Council reviews gen. ed. program

By Tom Omiatek

The Council on Instruction questioned Thursday the validity of its decision last fall concerning the relationship between general education requirements and major requirements in all departments.

The council is considering changing the requirements to allow undergraduate students to take courses from any emphasis in the department and have them count for general education credit toward their major in the same department, Barrett said.

“It’s the old question of whether or not courses in a department but in a different major … can be used for gen. ed. requirements,” Barrett said.

Discussion on the wisdom of changing the system began because of a request by Art Professor Dorathea Beard. Beard asked that her students majoring in studio art be allowed to take art history for general education credit. Barrett said this was requested because of the educational value of this class for any art major.

Undergraduate students can get credit for both their general education and major requirements by taking courses outside the department, Barrett said.

At a council meeting Oct. 2, 1986, members voted ‘no’ on a proposal which would give general education credit to students in one emphasis if they took a course designated as a major requirement for another emphasis, Associate Provost Lida Barrett said. As a result, courses in a department which counted toward a major could not count for general education credit.

Also at the October meeting, however, members of the department of foreign language and literature asked the council to allow certain classes in the department to count as general education credit for students in different emphases. The council passed this recommendation for three foreign language classes which will be put into effect in the fall.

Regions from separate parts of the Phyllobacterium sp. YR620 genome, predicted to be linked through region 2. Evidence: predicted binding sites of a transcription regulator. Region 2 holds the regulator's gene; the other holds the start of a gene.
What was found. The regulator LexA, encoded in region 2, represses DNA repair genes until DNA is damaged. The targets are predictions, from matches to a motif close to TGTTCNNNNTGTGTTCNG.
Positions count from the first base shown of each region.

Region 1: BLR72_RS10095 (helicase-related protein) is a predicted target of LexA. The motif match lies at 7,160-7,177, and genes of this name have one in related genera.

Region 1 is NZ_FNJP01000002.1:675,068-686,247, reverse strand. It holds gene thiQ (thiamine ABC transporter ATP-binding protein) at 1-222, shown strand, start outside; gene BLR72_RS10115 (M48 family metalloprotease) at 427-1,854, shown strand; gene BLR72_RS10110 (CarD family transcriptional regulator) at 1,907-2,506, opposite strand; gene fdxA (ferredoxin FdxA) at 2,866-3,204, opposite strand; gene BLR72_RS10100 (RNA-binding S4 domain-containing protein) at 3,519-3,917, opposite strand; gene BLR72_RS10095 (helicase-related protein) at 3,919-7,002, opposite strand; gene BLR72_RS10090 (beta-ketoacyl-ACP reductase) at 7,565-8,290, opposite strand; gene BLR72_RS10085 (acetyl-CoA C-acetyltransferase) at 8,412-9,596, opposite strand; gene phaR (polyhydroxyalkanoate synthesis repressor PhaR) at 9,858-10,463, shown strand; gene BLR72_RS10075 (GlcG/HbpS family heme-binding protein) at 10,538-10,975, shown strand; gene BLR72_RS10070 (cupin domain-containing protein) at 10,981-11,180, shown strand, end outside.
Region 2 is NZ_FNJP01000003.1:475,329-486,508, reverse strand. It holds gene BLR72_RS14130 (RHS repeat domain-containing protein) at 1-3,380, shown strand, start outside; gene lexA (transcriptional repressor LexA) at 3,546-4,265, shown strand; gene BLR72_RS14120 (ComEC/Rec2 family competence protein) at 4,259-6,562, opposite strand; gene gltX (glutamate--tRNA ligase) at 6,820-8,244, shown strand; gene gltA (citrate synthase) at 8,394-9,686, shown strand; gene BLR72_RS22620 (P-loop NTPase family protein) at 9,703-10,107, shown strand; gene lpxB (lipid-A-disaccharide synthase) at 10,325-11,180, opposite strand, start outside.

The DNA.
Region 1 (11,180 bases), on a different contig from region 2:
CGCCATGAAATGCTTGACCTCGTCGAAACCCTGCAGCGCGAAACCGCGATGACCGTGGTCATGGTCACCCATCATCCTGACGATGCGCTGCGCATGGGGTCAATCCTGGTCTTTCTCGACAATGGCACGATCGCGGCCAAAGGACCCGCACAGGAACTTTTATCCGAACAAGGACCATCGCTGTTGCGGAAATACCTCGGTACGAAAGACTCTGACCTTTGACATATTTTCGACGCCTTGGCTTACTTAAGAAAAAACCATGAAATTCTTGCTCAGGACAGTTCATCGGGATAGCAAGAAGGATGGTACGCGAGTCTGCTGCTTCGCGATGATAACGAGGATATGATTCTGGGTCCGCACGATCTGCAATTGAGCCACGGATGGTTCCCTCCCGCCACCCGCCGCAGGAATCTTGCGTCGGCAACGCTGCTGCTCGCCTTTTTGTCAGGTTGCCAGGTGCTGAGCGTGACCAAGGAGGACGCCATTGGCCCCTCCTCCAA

The 1987-88 Undergraduate Catalogue will state any majors in the department of foreign language and literature can take Classical Mythology 271 and Italian Renaissance 272 for general education credit and, with the exception of Russian majors, Russian Culture and Literature 261, said Kay Vanmol, catalogue editor and graduate school curriculum coordinator.

The foreign language department was the only department granted the exception because it was the only department which gave specific examples, Barrett said.

Barrett said, “What we’re looking at in general is the more basic issue of the relationship of general education requirements to major requirements. We are asking ourselves ‘are we happy with the gen. ed. system that exists?'”

Council members said it appeared the university was training students rather than educating them.

Barrett said, “The reason gen. ed. fell apart was because it was so structured that people couldn’t take (courses) in other areas.” She said the council must decide “what is a viable educational experience for our students.”

Associate Professor of Sociology Herbert Rubin said the educational system structured today does not encourage students to think among themselves. He said students could be restricted by the emphasis on credit hours.